The fashion giant is expanding its clothing recycling programme to all mainline and outlet stores in the USA.

Shoppers can drop off clothes and shoes of any make or brand and in return will also receive a 20% voucher for any regular item’s in the store. Levi’s will work with I:CO, its clothing collection partner, to ensure all the clothes are recycled or reused.

The company says the move is part of its initiative to create an infrastructure to support the circular economy by 2020. Levi’s vice president of sustainability Michael Kobori said: “We’re thinking about sustainability across all facets of our business and how to shift consumer behaviour to make recycling clothing the norm.”

Fashion exchange

The move expands on the company’s Friday Fashion Exchange, which encouraged women to try on new jeans and hand in old pairs for a discount. Americans are thought to discard more than $28bn of unwanted clothing and shoes per year, with only around 15% of these being collected by charities for redistribution or recycling.

Levi Strauss has started implementing further sustainability measures in its production process. Earlier this year, the company announced it has saved a billion litres of water since 2011 by reducing the water used in its garment finishing by 96%.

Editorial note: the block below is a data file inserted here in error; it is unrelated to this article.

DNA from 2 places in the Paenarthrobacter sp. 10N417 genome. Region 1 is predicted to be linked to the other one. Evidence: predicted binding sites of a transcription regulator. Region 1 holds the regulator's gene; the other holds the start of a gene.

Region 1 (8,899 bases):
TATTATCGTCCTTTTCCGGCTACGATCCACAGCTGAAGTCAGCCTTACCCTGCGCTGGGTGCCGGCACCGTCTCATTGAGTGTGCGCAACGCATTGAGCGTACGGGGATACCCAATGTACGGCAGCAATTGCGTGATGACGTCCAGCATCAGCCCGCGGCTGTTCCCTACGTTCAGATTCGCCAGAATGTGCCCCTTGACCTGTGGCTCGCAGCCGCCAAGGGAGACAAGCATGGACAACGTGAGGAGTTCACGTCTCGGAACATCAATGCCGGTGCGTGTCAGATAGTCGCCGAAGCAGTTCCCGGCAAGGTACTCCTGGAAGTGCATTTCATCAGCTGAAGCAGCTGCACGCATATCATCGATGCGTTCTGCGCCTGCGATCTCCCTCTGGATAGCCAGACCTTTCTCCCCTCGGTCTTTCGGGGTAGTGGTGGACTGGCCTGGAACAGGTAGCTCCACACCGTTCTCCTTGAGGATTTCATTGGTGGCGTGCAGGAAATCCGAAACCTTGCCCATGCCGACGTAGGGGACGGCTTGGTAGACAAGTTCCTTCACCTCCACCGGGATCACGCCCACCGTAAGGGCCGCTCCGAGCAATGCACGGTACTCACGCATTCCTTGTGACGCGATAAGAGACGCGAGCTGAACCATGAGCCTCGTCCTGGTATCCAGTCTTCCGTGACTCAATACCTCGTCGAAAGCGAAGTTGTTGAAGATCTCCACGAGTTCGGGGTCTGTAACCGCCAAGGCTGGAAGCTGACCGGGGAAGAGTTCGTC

“As an industry leader, we consider all phases of our product lifecycle, including stages beyond our direct control like the product’s end point,” added Korobi. “Collecting used clothing at our stores makes it simple and easy for consumers to do their part and builds upon our commitment to do the right thing for the environment.”

Sustainability trends

The move adds to a growing sustainability movement within the fashion industry. Last year, eco-clothing company Rapanui started offering store credit to consumers who returned last season’s clothing. A similar initative is offered by Dutch-based firm, Mud Jeans. 

However, some have expressed concern that many high street fashion brands are more concerned about public image than genuine sustainable policies, with only around 4% making significant efforts to reduce their greenhouse emissions.

This week also saw the launch of Edinburgh’s International Fashion Week, which has seen sustainability take to the catwalk in order to encourage debate about a sustainable future for the industry. The week is being organised in collaboration with Zero Waste Scotland, with the group leading two special events. Unused clothes in the UK are thought to value almost £30bn, with an average of 30% of household clothes never being worn.

Event founder Anna Freemantle said Scotland was leading the way in sustainable fashion and innovation and hoped the event would help add to further sustainability partnerships. She said: “This year we are discussing some of the important themes which are set to mould the fashion scene for the future.”

Read more on sustainability in the fashion industry in edie’s feature: ‘Sustainability: fashion’s latest trend?’

Matt Field

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